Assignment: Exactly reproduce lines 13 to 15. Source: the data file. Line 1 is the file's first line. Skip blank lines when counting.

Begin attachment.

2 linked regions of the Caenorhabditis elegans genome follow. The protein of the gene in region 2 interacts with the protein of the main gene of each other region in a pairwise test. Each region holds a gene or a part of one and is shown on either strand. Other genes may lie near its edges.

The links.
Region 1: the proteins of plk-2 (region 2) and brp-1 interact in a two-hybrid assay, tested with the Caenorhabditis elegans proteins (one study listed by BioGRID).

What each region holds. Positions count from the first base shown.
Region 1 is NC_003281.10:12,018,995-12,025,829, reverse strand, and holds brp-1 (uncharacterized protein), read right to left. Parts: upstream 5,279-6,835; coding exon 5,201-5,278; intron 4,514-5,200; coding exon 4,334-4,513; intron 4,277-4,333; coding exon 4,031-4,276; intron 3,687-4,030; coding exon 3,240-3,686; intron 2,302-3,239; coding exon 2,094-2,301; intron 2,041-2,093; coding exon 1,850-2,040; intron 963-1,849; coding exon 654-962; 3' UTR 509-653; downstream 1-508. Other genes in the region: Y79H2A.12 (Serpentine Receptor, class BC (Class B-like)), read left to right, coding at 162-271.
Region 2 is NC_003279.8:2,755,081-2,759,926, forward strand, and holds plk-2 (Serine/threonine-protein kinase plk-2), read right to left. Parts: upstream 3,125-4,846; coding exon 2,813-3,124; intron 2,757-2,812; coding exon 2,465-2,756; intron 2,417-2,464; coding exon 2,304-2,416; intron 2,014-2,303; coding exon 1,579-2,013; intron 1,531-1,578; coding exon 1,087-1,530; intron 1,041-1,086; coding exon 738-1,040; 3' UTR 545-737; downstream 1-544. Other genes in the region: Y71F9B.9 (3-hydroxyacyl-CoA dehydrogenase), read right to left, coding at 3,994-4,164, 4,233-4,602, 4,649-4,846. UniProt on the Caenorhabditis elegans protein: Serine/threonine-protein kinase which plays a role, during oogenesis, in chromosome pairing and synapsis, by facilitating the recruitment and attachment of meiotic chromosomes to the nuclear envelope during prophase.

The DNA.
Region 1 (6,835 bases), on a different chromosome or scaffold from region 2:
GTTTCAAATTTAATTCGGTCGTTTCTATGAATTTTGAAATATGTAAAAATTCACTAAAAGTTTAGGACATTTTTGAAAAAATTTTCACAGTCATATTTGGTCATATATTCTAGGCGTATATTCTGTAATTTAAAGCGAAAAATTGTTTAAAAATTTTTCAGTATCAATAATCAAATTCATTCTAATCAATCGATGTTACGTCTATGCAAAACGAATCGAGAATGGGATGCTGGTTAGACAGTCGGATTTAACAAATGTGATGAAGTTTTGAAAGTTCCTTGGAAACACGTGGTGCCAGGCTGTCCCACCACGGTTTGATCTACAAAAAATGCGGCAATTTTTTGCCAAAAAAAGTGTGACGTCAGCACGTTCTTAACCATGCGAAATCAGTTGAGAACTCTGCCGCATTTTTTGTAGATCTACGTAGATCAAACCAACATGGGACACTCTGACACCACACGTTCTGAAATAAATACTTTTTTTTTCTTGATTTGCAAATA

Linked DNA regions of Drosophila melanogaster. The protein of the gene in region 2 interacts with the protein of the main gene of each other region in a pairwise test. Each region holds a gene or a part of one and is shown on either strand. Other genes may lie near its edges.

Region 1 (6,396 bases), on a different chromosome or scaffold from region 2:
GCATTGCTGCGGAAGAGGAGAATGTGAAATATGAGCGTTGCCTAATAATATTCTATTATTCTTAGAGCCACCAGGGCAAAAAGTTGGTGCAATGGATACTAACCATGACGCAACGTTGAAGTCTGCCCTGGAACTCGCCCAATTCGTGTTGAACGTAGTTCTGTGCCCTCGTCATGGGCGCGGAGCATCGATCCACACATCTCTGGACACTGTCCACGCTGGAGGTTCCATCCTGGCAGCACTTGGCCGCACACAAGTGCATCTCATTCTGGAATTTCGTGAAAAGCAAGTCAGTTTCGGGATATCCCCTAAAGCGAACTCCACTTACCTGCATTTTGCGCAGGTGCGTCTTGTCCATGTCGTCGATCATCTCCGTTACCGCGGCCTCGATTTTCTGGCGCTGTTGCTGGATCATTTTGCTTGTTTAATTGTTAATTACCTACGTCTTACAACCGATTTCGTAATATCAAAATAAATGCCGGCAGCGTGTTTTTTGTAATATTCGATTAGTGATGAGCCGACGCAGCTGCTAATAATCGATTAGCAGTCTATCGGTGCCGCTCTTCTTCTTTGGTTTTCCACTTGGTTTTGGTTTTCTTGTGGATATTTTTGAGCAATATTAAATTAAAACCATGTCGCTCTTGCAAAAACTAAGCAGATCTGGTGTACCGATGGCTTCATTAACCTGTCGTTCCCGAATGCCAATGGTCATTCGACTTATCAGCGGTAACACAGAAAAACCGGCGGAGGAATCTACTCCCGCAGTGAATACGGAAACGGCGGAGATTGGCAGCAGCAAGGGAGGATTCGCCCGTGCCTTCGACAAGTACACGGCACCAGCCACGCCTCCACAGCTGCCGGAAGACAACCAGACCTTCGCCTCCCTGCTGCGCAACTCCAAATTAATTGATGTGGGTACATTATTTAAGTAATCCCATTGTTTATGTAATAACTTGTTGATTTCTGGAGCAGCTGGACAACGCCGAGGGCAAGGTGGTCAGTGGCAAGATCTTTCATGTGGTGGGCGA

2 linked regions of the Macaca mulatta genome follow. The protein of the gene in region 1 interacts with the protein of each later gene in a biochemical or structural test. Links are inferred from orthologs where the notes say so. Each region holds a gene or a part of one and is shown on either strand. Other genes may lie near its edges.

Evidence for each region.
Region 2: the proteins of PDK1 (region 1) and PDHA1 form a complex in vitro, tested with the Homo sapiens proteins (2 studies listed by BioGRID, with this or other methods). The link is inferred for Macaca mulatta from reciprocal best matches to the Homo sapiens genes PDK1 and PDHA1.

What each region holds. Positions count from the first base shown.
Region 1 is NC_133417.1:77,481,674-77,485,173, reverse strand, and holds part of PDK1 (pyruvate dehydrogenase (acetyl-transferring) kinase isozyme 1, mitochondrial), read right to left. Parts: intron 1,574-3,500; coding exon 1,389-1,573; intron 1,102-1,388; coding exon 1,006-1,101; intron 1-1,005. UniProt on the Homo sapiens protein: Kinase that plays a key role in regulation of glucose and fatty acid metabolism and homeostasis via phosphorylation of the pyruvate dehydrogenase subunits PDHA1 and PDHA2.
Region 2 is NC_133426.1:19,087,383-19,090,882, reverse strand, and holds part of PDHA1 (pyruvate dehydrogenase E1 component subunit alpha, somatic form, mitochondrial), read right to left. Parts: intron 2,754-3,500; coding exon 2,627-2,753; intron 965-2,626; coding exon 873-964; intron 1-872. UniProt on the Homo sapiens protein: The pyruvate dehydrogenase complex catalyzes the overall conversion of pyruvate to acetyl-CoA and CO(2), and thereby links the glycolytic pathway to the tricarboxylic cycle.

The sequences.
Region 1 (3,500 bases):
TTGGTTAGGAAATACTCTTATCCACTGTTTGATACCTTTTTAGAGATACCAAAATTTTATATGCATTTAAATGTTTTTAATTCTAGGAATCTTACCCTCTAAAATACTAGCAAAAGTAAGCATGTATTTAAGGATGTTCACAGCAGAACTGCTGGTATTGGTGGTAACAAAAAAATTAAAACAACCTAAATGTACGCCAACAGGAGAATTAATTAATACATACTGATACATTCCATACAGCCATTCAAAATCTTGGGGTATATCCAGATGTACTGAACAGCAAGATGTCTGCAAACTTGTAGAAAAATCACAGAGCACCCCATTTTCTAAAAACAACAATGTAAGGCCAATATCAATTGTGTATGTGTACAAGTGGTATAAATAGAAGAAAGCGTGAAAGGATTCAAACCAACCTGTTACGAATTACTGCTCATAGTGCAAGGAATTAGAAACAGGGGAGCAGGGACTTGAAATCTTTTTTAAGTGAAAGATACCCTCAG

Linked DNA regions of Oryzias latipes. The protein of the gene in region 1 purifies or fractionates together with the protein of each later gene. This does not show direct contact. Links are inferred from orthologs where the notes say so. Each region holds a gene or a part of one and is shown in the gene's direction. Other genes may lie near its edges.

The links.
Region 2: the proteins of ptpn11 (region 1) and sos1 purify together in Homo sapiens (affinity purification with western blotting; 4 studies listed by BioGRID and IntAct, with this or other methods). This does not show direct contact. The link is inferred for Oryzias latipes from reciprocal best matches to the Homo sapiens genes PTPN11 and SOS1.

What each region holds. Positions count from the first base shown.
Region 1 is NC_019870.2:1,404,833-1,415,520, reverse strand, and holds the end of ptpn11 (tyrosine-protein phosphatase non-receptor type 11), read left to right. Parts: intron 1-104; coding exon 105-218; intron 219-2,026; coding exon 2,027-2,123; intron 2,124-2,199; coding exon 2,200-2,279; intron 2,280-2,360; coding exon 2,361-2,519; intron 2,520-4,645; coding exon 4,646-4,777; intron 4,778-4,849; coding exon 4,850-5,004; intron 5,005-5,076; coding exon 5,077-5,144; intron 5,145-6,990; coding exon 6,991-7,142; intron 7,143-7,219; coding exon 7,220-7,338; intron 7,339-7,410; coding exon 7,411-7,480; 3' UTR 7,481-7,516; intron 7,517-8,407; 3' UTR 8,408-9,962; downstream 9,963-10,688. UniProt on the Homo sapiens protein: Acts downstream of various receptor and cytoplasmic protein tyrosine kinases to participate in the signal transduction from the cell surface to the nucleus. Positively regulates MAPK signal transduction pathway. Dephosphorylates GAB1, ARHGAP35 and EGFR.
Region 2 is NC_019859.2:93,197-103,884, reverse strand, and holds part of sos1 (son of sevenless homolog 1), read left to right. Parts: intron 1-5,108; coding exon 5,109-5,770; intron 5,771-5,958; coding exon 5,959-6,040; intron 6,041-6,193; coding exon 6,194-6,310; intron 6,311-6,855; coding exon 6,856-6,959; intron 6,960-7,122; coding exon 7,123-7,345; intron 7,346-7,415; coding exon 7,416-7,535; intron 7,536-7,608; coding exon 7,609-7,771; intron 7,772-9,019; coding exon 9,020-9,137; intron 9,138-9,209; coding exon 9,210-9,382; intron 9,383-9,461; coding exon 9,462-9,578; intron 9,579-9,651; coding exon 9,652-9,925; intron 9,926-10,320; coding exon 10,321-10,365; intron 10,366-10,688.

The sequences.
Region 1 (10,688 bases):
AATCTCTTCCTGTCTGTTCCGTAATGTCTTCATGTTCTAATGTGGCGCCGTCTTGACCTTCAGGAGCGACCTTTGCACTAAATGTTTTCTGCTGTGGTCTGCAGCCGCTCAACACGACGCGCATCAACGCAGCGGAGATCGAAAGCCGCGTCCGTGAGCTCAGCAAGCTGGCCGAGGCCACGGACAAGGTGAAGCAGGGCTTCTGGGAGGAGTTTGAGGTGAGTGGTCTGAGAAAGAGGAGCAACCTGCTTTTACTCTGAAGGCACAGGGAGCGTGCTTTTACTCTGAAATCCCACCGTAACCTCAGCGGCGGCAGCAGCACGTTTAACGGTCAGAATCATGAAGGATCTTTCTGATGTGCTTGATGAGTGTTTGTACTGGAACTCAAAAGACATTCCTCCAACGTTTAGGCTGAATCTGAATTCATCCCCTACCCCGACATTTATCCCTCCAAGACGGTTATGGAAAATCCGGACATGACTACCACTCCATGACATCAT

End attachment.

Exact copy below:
2 linked regions of the Macaca mulatta genome follow. The protein of the gene in region 1 interacts with the protein of each later gene in a biochemical or structural test. Links are inferred from orthologs where the notes say so. Each region holds a gene or a part of one and is shown on either strand. Other genes may lie near its edges.

Evidence for each region.
Region 2: the proteins of PDK1 (region 1) and PDHA1 form a complex in vitro, tested with the Homo sapiens proteins (2 studies listed by BioGRID, with this or other methods). The link is inferred for Macaca mulatta from reciprocal best matches to the Homo sapiens genes PDK1 and PDHA1.